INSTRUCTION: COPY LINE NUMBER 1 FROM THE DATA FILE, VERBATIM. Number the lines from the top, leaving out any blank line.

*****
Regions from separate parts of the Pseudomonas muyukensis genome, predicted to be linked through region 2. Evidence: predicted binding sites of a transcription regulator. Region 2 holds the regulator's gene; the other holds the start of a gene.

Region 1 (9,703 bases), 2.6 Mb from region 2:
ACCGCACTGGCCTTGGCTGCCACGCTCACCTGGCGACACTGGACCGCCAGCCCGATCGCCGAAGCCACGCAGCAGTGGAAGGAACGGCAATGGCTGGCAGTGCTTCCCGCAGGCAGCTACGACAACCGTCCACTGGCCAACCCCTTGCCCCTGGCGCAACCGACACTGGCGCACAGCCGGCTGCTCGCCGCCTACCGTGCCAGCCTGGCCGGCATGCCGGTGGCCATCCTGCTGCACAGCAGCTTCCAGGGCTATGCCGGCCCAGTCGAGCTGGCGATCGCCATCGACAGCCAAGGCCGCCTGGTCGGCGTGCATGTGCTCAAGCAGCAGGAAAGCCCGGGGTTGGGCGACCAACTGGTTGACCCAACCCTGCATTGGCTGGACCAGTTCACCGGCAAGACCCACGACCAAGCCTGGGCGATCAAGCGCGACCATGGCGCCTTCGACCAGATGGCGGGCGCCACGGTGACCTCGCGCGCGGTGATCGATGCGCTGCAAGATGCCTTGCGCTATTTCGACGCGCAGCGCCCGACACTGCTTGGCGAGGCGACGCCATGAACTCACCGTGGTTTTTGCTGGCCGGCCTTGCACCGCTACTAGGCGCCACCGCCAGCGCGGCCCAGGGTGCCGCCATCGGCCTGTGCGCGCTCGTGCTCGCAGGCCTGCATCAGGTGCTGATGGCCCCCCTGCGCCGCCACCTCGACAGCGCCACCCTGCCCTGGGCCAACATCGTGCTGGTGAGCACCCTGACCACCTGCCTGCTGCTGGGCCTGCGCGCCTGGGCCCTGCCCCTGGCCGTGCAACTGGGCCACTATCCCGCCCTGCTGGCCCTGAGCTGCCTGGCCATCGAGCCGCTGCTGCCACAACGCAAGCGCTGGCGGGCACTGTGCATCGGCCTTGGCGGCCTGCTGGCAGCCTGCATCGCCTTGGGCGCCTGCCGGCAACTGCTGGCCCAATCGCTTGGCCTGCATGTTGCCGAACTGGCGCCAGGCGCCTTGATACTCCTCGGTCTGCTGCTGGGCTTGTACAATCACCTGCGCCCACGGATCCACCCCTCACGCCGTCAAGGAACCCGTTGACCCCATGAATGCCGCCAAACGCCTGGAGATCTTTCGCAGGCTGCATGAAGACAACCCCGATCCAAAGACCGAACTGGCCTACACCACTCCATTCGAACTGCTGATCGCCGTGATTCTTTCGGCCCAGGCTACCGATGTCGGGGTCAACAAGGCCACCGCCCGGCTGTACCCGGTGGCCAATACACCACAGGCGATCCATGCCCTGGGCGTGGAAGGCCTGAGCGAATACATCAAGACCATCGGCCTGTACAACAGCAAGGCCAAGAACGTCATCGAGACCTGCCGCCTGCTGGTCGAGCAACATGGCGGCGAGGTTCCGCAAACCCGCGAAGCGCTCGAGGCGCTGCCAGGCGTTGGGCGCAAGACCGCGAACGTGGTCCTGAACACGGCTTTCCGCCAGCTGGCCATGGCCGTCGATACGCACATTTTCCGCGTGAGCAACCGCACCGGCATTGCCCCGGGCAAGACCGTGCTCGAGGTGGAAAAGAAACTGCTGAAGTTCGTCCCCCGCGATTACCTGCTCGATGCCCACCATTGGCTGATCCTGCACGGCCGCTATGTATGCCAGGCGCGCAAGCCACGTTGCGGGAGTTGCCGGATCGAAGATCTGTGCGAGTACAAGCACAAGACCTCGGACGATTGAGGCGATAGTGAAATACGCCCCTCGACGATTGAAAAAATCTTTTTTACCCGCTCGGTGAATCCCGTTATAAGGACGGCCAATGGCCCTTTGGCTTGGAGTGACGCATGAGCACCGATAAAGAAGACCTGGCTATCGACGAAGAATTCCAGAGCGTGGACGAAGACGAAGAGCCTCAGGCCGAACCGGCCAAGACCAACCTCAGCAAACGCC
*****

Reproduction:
Regions from separate parts of the Pseudomonas muyukensis genome, predicted to be linked through region 2. Evidence: predicted binding sites of a transcription regulator. Region 2 holds the regulator's gene; the other holds the start of a gene.